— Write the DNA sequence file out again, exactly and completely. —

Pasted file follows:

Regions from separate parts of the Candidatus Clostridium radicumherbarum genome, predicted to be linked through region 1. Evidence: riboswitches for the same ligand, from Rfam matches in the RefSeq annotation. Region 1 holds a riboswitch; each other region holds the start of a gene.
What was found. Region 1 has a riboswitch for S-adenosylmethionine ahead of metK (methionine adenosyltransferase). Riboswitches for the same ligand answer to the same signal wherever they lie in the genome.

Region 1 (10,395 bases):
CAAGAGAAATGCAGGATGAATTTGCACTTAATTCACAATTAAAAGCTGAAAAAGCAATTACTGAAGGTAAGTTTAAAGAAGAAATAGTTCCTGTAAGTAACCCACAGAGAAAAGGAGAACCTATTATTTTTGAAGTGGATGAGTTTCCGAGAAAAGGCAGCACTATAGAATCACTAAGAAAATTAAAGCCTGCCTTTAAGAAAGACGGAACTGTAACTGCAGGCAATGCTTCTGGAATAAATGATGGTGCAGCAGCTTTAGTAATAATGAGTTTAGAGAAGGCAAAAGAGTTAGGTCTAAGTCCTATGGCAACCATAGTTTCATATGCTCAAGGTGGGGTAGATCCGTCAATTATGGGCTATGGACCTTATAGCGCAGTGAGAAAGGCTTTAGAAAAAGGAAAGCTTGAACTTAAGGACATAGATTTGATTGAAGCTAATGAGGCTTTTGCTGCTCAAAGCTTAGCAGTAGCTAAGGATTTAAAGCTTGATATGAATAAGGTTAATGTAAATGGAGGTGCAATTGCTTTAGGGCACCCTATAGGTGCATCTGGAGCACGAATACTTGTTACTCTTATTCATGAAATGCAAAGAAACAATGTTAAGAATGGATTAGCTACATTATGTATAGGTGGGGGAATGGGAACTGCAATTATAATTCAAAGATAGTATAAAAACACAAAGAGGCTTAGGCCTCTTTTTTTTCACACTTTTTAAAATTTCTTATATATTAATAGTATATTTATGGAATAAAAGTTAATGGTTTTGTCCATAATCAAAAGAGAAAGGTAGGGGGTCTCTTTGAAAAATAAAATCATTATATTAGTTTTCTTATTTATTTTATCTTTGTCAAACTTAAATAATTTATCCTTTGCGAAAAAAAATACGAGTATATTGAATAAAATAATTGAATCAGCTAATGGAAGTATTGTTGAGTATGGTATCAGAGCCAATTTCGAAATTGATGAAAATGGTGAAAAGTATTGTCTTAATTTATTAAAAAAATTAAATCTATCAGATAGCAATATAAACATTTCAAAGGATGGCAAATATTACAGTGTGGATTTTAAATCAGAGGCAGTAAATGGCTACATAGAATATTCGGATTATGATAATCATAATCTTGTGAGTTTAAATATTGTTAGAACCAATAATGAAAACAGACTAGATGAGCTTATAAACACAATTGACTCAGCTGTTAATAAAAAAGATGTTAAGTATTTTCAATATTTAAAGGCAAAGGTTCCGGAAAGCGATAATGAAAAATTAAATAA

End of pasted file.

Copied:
Regions from separate parts of the Candidatus Clostridium radicumherbarum genome, predicted to be linked through region 1. Evidence: riboswitches for the same ligand, from Rfam matches in the RefSeq annotation. Region 1 holds a riboswitch; each other region holds the start of a gene.
What was found. Region 1 has a riboswitch for S-adenosylmethionine ahead of metK (methionine adenosyltransferase). Riboswitches for the same ligand answer to the same signal wherever they lie in the genome.

Region 1 (10,395 bases):
CAAGAGAAATGCAGGATGAATTTGCACTTAATTCACAATTAAAAGCTGAAAAAGCAATTACTGAAGGTAAGTTTAAAGAAGAAATAGTTCCTGTAAGTAACCCACAGAGAAAAGGAGAACCTATTATTTTTGAAGTGGATGAGTTTCCGAGAAAAGGCAGCACTATAGAATCACTAAGAAAATTAAAGCCTGCCTTTAAGAAAGACGGAACTGTAACTGCAGGCAATGCTTCTGGAATAAATGATGGTGCAGCAGCTTTAGTAATAATGAGTTTAGAGAAGGCAAAAGAGTTAGGTCTAAGTCCTATGGCAACCATAGTTTCATATGCTCAAGGTGGGGTAGATCCGTCAATTATGGGCTATGGACCTTATAGCGCAGTGAGAAAGGCTTTAGAAAAAGGAAAGCTTGAACTTAAGGACATAGATTTGATTGAAGCTAATGAGGCTTTTGCTGCTCAAAGCTTAGCAGTAGCTAAGGATTTAAAGCTTGATATGAATAAGGTTAATGTAAATGGAGGTGCAATTGCTTTAGGGCACCCTATAGGTGCATCTGGAGCACGAATACTTGTTACTCTTATTCATGAAATGCAAAGAAACAATGTTAAGAATGGATTAGCTACATTATGTATAGGTGGGGGAATGGGAACTGCAATTATAATTCAAAGATAGTATAAAAACACAAAGAGGCTTAGGCCTCTTTTTTTTCACACTTTTTAAAATTTCTTATATATTAATAGTATATTTATGGAATAAAAGTTAATGGTTTTGTCCATAATCAAAAGAGAAAGGTAGGGGGTCTCTTTGAAAAATAAAATCATTATATTAGTTTTCTTATTTATTTTATCTTTGTCAAACTTAAATAATTTATCCTTTGCGAAAAAAAATACGAGTATATTGAATAAAATAATTGAATCAGCTAATGGAAGTATTGTTGAGTATGGTATCAGAGCCAATTTCGAAATTGATGAAAATGGTGAAAAGTATTGTCTTAATTTATTAAAAAAATTAAATCTATCAGATAGCAATATAAACATTTCAAAGGATGGCAAATATTACAGTGTGGATTTTAAATCAGAGGCAGTAAATGGCTACATAGAATATTCGGATTATGATAATCATAATCTTGTGAGTTTAAATATTGTTAGAACCAATAATGAAAACAGACTAGATGAGCTTATAAACACAATTGACTCAGCTGTTAATAAAAAAGATGTTAAGTATTTTCAATATTTAAAGGCAAAGGTTCCGGAAAGCGATAATGAAAAATTAAATAA